Just because we're reviewing spooky movies doesn't mean we have to leave the kids out of the fun. If anyone knows how to do family-friendly holiday fun right, it's the animation giant Rankin/Bass, the same studio that brought us Rudolph the Red-Nosed Reindeer and one of my all-time favorite animated features, The Wind in the Willows.
Unfortunately, the medium of claymation is a bit of a lost art in this age of computer animation. It's true that GGI often obtains a similar look, but there's just something tangible and organic about claymation.
Today's film takes a look at the personal lives of classic monsters popularized by the classic black and white Universal pictures. Without any further ado, let's step into Frankenstein's laboratory and examine the mad experiment that is 1967's Mad Monster Party?
As our film opens, we join Baron Boris von Frankenstein as he puts the finishing touches on his latest triumph, a formula that completely destroys all matter. Feeling accomplished, the baron informs his secretary Francesca that he's retiring from his position as head of the Worldwide Organization of Monsters, and he plans to throw a grand party to name his successor. The baron sends out invitations to all of the famous monsters as well as his only living, human heir, a young pharmacist named Felix Flanken.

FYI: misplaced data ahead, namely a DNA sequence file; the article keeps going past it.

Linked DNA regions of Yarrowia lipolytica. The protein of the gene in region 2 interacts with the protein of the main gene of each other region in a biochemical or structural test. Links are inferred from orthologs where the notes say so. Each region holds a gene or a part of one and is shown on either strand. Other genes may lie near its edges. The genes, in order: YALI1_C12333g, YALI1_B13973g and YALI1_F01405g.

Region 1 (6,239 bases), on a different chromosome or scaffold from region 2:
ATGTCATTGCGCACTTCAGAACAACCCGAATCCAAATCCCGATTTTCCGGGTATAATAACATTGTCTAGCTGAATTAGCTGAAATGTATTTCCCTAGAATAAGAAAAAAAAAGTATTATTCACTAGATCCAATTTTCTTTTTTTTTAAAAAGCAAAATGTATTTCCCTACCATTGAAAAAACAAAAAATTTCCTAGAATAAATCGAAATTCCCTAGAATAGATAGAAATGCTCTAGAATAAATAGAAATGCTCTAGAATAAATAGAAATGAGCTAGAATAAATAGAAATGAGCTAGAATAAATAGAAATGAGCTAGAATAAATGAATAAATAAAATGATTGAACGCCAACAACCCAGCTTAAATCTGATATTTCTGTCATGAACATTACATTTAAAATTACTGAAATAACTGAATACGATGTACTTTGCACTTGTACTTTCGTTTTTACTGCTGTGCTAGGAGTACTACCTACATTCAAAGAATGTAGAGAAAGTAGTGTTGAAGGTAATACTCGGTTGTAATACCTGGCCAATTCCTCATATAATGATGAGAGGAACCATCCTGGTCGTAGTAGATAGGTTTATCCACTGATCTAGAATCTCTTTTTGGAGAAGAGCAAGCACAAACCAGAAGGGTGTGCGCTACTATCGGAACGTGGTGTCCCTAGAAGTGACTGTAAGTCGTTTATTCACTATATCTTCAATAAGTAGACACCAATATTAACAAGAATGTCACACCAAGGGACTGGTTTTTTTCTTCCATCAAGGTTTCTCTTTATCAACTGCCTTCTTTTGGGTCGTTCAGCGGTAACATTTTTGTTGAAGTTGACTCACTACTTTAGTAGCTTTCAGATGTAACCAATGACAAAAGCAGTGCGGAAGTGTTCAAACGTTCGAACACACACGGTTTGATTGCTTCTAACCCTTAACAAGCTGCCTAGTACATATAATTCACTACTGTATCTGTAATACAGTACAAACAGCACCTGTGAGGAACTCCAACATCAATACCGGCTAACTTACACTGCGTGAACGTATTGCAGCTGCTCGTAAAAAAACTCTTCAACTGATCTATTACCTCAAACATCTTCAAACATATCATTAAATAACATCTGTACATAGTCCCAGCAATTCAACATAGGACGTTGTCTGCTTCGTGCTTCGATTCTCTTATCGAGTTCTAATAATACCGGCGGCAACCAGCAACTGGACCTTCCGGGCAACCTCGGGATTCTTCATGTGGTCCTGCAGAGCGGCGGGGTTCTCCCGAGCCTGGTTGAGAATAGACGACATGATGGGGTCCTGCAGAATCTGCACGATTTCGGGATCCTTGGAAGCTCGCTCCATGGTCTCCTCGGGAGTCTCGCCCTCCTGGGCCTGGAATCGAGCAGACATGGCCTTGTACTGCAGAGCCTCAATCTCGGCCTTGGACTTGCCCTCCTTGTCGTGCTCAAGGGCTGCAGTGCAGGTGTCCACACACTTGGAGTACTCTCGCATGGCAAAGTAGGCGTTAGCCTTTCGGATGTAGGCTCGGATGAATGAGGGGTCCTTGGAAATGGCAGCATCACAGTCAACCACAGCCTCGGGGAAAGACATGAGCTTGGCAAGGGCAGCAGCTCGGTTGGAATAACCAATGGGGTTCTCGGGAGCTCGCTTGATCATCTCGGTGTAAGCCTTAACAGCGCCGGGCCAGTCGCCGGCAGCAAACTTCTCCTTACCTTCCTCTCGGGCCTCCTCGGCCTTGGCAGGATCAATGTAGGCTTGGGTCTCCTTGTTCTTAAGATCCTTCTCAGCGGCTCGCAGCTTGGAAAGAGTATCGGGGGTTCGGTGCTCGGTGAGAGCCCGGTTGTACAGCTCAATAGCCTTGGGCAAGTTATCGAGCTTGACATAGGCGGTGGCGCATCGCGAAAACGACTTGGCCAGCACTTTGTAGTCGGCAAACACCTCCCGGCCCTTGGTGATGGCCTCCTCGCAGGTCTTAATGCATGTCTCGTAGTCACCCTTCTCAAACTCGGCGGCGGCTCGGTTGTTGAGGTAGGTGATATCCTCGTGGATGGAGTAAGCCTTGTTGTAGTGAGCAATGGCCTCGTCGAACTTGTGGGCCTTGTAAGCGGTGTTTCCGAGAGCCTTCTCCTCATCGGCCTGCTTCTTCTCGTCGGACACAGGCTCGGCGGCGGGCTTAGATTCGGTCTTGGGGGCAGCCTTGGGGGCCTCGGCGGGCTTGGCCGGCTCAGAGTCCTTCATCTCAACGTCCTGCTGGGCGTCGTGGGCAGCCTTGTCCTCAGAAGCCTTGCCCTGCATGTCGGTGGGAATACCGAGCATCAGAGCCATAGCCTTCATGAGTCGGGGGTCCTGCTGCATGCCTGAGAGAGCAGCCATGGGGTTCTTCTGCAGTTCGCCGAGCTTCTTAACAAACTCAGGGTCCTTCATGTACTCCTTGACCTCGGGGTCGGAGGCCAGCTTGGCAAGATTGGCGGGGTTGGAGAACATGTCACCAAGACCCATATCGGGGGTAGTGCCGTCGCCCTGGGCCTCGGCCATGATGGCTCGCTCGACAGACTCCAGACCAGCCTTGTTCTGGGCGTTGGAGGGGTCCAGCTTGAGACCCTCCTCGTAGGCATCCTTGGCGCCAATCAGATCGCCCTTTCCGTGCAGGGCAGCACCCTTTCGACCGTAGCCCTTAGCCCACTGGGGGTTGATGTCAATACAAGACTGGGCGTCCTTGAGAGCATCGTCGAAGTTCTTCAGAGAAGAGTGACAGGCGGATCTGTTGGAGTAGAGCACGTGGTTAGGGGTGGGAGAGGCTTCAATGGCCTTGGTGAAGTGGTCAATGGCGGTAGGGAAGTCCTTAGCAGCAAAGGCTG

Nervous Felix is overjoyed to be invited, believing his destination to be a tropical resort. He boards a freighter bound for the Isle of Evil along with the likes of Dracula, the werewolf, the Hunchback of Notre Dame, the mummy, Dr. Jekkyl (and his alter ego Mr. Hyde), and the invisible man. When the monsters arrive, they are dismayed by Frankenstein's announcement, but Francesca, feeling betrayed by the doctor, strikes a deal with Dracula to steal the matter destroyer formula and eliminate Felix.
Mad Monster Party? is a wonderful introduction to all the classic horror characters and personalities fans have come to know and love over the years, all while remaining safe and accessible with spooky fun that comes across as lighthearted and wholesome as opposed to terrifying.
Now what's an animated feature without musical numbers? There aren't any lasting earworms like those in Rudolph the Red-Nosed Reindeer, but He's a Mummy! is a simple toe tapper that even the youngest boils and ghouls can follow along with. The late Ethel Ennis provides the opening theme song.
Mad Monster Party? doesn't get nearly the same recognition as its holly-jolly winter counterparts, and that's really a crime, because it deserves to be experienced by younger generations and not lost to obscurity. It's true that Phyllis Diller's performance as the monster's mate can get a little grating at times, and I can't help but wonder how much she was allowed to ad lib. Most of the main characters are voiced by Alan Swift, whose impression of Peter Lorre makes up for some of Diller's cringier moments.
I think I've made my opinion clear. Mad Monster Party? is a great movie for horror fans both young and young at heart. I was able to get it on sale in HD for a mere $4.99 on Vudu, and it's worth every penny. Do yourself a favor and watch this one with the kids. You're in for a scream!